Outside the Labor conference hall in Liverpool, the wind was up and the rain was pouring down.
Back in the City of London, markets were still in turmoil as tensions flared between the Prime Minister and the Chancellor over how to deal with the fallout from their (non)budget.
But if it’s turbulent times, inside the conference room Labour’s Sir Keir Starmer was a man with a calm sense of self-confidence. This was a leader who believes his moment has come.
It was so different to a year ago when Sir Keir was heckled in the chamber by the Labor left when he gave his leader’s speech and his supporters were called in to try and drown out the criticism with cheers.
The battles over, the earth won. This was a leader who put Labor at the center and took aim at Tory territory, settling to be the party of economic competence, business and aspiration.
And Sir Keir was so different too: I remember back in May 2021 when Labor not only suffered a humiliating by-election defeat in Hartlepool – the former heartland town that elected the first Tory MP for the first time in 62 years – but a host of losses in the local elections over the red wall.
As Boris Johnson embarked on a tour of his new territory in the West Midlands and Hartlepool, Sir Keir remained in London. There was no victory lap to be had anywhere in the country. It was a real low point, a raw moment for the Labor leader. And it took time to rebuild.
But on Tuesday the Labor leader cut a different figure. He was serious, confident and definitely not thinking about himself. He became increasingly confident over the summer when his nemesis, Mr Johnson, was ousted and the new Conservative administration’s problems appear to have shifted into next gear.
Hope has given way to faith. If you take one thing away from this conference, it is that it is now a party that believes – from top to bottom – it can win the next general election.
This is what Angela Rayner, the deputy leader, told me when I asked if she had a message for Liz Truss: “Don’t trash the country completely until we take over and do better.”
Jonathan Reynolds, the shadow business secretary, told me this was the best party conference he had ever been to, and he has been coming since 1999.
This was for him the best since the days of Tony Blair, because of “what it means for the country to have a party that can replace the Conservatives”.
Sir Keir has always refused to be cast in the shoes of any former Labor leader, but in this speech on Tuesday he positioned himself as Blair’s heir, even quoting the former prime minister’s own words when he described Labor as the “political wing of the British people”.
Labor was a party of aspiration, of economic responsibility, of the centre. All this Sir Keir would have struggled to say a year ago – now he is being cheered.
“The party is united,” said a senior figure from the left wing of the party. “We have been out of power for 12 years, we cannot do more time in opposition. You can still be the center and be radical.”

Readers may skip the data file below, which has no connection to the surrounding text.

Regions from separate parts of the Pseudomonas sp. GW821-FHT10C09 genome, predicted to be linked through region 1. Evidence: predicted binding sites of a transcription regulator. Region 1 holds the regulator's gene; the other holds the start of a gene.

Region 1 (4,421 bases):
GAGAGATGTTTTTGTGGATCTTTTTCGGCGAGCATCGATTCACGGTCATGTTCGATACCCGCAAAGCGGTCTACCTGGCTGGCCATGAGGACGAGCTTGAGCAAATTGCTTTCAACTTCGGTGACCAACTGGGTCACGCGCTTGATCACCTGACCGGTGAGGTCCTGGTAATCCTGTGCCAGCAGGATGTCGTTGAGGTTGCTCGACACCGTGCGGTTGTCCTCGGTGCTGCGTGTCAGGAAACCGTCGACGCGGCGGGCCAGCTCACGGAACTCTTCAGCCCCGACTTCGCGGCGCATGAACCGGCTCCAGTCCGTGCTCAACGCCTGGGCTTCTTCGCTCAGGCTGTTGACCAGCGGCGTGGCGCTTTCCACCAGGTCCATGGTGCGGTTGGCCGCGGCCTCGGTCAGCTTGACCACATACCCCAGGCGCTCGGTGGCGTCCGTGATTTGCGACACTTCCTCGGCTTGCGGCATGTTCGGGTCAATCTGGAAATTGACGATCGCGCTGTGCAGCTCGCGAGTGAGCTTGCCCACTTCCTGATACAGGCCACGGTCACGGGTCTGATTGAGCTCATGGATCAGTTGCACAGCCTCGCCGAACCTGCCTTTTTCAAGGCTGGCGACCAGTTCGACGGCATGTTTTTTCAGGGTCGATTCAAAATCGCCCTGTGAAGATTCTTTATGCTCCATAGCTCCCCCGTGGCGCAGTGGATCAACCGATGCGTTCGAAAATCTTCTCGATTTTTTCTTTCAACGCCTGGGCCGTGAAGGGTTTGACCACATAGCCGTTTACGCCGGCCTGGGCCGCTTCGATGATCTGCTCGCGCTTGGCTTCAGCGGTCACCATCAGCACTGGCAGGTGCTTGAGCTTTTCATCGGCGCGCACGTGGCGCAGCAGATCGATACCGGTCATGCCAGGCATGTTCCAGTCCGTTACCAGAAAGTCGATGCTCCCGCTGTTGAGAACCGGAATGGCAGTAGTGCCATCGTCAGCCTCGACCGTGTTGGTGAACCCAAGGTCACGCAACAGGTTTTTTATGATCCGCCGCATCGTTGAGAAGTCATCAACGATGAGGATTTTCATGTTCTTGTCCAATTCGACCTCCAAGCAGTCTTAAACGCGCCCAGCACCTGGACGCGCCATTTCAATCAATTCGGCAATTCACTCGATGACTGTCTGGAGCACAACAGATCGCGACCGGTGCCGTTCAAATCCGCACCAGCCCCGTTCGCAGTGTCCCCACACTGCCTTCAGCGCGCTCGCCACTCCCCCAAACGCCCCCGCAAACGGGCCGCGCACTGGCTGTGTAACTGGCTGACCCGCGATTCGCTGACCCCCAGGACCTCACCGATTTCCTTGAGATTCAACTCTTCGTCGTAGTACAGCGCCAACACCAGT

And there were radical ideas in this speech, the most striking being the plan for a Labor government to set up a publicly owned energy group – Great British Energy – with the ability to invest directly in renewable energy and nuclear projects within the first year of being in power.
That confidence is also driven by opinion polls, with a YouGov poll on Monday that put Labor 17 points ahead of the Tories – its biggest poll lead in two decades – prompting cheers in Liverpool.
But there is also unease that Sir Keir’s success is due to Tory failure rather than a change in fortunes between the party and the electorate, and a fear that the gains made could be undone if the Conservative government starts to please the electorate again. A quiet acknowledgment, if you will, that Sir Keir still hasn’t sealed the deal with the electorate.
When I asked Ms Rayner if the public were looking at Labor again but still don’t love Labour, she was – typically – quite blunt. “Yes, and you know nobody’s complacent. And we all know that in 2019 we’ve had a real kick. The public didn’t see us as the future, but now they see what the Conservatives have done.”
The sinking sense of defeat that has plagued Labor since 2010 is now taking hold of the Conservative Party – a spectacle that was unthinkable back in 2019, when Mr Johnson romped home with an 80-seat majority and the chance to govern the country for two more terms.
Now Labor has a chance to win back those voters with Sir Keir’s brand of patriotism, integrity and seriousness. As the Labor leader himself put it on Tuesday night, speaking to reporters and party members at the annual Mirror party: “You can get a sense of the political weather, the temperature, what I think about this conference is that it has a different sense of that, the Labor Party is convinced’.
There are still two years until an election, but Labor now has a real chance of coming into government. After 12 years without power, is the tide finally turning?